Right era

Waikato Times - Your Weekend (Waikato Times) - - In The Mix -

A Dunedin home last re­fur­bished in 1974 was the per­fect fit for vin­tage en­thu­si­ast Tan­nia Lee.

“You def­i­nitely won’t have to paint the walls for us,” she told the land­lord.

Lee is an avid col­lec­tor of 60s and 70s home­wares and fur­ni­ture and filled the house with some of her finds, in­clud­ing a re-up­hol­stered Don fold-out bed, a Lip chair and plenty of lamps.

She has re­cently moved on, but says she’ll con­tinue to dec­o­rate her homes in the same retro style: ”I just love the pop art feel and the bold, loud colours. I’m quite colour sen­si­tive and yel­lows and or­anges just make me feel happy.”

13Rombo printed cush­ion cover

Strong geo­met­rics and bold colour com­bi­na­tions are clas­sic el­e­ments of 70s de­sign. Citta’s Rombo printed cush­ion cover is a great start­ing point if you’re look­ing to take in­spi­ra­tion from this era. $69.90, cit­tade­sign.co.nz

Mid Cen­tury Dan­ish teak side­board

Mr Big­gleswor­thy is the mas­ter of all things Mid Cen­tury, and what says 70s more than a sim­ple, geo­met­ric wooden side­board? With el­e­gant pro­por­tions and crisp form, it’s suited to both vin­tage or con­tem­po­rary in­te­ri­ors. $4200, mr­big­gleswor­thy.co.nz

In­door plants:

Where would a 70s-in­spired in­te­rior be with­out some in­door plants, and this ar­ti­fi­cial one from Kmart has just the right form and colour to make it work. Plus, you don’t have to worry about for­get­ting to wa­ter it. $17, kmart.co.nz

Make ev­ery day green: Our daily rit­u­als are an im­por­tant part of our well-be­ing, but it doesn’t take much to turn them green. Make sure you buy your morn­ing cof­fee from some­where that of­fers com­postable cups (and lets you take old grounds home for the gar­den). Re­hy­drate af­ter ex­er­cis­ing with a bot­tle of cold wa­ter from a drink bot­tle you can re­use, rather than throw­ing out more plas­tic.

Switch off: We’re of­ten told switch­ing off our gad­gets is good for our so­cial health, but pow­er­ing them off com­pletely saves en­ergy, too. Even a charger left dan­gling from a socket wastes en­ergy.

Have a light­bulb mo­ment: LED light­ing is up to 80% more ef­fi­cient than stan­dard light bulbs and can last more than 15 times longer. They work bet­ter be­cause the ma­jor­ity of their en­ergy is con­verted into light – not heat. Next time you’re at a Z sta­tion, no­tice it’s not just their fuel they’re tak­ing se­ri­ously, their canopy light­ing is of­ten LED.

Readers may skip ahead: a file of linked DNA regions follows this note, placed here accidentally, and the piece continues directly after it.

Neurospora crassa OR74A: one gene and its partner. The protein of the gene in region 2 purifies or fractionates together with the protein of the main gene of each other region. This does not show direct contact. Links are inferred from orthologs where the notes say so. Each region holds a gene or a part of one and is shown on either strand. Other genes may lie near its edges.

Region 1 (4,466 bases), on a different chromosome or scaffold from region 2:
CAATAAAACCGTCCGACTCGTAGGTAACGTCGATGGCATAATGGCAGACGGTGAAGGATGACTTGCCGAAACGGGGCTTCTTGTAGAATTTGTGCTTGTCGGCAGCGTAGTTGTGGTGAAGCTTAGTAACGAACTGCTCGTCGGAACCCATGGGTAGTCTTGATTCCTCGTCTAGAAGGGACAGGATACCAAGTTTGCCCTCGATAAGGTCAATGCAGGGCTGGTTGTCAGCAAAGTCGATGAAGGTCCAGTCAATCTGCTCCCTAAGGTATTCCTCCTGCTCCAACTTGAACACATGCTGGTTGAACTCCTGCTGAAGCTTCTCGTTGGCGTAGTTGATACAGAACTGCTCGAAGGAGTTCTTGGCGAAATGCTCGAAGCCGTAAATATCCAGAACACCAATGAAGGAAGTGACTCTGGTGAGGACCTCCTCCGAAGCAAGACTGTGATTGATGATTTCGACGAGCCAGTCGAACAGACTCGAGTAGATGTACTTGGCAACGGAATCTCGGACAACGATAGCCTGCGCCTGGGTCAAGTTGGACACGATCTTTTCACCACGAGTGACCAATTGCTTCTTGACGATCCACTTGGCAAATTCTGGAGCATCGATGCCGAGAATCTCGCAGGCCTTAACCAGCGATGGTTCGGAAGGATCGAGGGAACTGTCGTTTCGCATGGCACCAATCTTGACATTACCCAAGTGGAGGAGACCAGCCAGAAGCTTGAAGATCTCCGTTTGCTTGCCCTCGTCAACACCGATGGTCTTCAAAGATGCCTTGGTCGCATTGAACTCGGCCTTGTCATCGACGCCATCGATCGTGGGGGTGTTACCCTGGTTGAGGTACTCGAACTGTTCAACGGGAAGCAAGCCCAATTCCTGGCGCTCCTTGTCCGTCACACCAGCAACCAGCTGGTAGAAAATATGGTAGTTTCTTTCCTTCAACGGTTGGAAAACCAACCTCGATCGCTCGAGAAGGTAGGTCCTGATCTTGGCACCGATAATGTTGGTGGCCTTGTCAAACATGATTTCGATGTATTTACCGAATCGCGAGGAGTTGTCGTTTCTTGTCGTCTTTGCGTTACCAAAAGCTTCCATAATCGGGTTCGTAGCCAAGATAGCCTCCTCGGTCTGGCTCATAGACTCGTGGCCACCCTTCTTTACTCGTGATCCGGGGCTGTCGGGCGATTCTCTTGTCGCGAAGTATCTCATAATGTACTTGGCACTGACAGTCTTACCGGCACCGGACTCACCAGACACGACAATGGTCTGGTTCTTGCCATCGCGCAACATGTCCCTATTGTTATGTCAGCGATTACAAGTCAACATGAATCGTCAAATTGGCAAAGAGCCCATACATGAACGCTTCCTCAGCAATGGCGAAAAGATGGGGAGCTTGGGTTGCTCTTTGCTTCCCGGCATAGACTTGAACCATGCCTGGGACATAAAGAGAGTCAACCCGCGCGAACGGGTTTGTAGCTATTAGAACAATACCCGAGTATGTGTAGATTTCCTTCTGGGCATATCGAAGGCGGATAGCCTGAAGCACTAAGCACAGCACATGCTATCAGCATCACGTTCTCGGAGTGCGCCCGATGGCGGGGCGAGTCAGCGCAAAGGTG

Al­most a fifth of New Zealand’s green­house gas emis­sions come from trans­port. We can cut this down by car­pool­ing, walk­ing, bik­ing or us­ing public trans­port more of­ten. If you have a diesel ve­hi­cle, mak­ing the switch to biodiesel, a more sus­tain­able al­ter­na­tive made from re­new­able re­sources, could also save close to 82kgs of car­bon emis­sions each year. Z is com­mit­ted to help­ing kiwi driv­ers re­duce their car­bon foot­print, and its biodiesel pro­duc­tion plant in Auck­land is the first of its kind in New Zealand. Soon Z Bio D, a high qual­ity biodiesel, will be avail­able to driv­ers in parts of the North Is­land (find out more at

Get grow­ing: Whether you plant a sin­gle tree or an en­tire vege patch, you’re do­ing the en­vi­ron­ment a favour. Even a small tree will ab­sorb its share of car­bon diox­ide, and grow­ing your own food is not only bet­ter for you, it cuts down on both pack­ag­ing and food miles. Your gar­den will grow bet­ter with com­post, which not only re­duces land­fill waste and in turn emis­sions, it re­turns valu­able nu­tri­ents to the soil. If you don’t have much room at your place, a worm farm is an ex­cel­lent al­ter­na­tive.

FRENCH CON­NEC­TION SOCKS, $14.90

You’ll have no­ticed pants are shorter these days. Pat­terned socks are both the cure for an­kle freeze and one of my favourite modes of self ex­pres­sion. I’d team a short but loud pair like these from French h Con­nec­tion with loafers and jeans or ta­pered tai­lored pants.

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